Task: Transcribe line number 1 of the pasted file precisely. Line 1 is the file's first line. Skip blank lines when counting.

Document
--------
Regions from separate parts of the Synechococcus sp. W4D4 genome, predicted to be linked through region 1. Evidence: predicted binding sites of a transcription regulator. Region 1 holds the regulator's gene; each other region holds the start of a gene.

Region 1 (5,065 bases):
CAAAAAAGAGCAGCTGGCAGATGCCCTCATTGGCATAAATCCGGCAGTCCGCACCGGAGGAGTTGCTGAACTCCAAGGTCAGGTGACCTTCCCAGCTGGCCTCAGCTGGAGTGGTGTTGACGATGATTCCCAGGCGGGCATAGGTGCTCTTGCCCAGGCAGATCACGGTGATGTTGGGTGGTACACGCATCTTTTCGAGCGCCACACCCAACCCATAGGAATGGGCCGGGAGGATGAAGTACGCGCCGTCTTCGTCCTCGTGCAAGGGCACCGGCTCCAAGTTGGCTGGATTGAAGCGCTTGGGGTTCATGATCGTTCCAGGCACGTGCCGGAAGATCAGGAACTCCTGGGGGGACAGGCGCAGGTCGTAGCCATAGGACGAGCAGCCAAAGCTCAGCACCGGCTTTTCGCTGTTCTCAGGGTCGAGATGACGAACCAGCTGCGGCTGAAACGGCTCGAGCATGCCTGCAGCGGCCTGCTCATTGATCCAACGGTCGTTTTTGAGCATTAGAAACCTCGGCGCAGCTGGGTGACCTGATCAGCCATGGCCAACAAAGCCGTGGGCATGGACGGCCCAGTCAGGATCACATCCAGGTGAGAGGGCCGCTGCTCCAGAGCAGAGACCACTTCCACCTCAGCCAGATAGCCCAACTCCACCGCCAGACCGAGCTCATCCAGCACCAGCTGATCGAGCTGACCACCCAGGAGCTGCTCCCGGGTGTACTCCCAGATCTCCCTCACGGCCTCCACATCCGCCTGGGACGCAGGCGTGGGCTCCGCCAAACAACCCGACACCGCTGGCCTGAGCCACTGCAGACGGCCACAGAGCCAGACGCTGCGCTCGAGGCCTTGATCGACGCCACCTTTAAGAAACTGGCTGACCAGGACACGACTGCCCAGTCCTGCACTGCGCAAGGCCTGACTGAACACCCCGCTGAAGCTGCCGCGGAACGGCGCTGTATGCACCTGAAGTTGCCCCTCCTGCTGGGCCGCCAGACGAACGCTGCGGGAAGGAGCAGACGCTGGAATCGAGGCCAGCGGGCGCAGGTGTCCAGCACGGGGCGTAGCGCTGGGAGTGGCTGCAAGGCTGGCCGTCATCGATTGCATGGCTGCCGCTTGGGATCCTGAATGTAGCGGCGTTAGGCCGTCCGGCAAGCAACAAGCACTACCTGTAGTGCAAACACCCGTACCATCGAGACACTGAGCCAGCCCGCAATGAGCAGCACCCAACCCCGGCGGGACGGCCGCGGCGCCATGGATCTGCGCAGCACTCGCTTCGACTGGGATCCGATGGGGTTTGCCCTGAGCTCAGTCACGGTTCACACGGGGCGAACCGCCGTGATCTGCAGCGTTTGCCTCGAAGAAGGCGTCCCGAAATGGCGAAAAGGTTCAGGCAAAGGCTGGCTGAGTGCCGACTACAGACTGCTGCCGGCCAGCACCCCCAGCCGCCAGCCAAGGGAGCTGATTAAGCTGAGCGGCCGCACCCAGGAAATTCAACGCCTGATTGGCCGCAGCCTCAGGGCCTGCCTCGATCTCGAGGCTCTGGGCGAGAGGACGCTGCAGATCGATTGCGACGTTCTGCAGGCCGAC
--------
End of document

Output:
Regions from separate parts of the Synechococcus sp. W4D4 genome, predicted to be linked through region 1. Evidence: predicted binding sites of a transcription regulator. Region 1 holds the regulator's gene; each other region holds the start of a gene.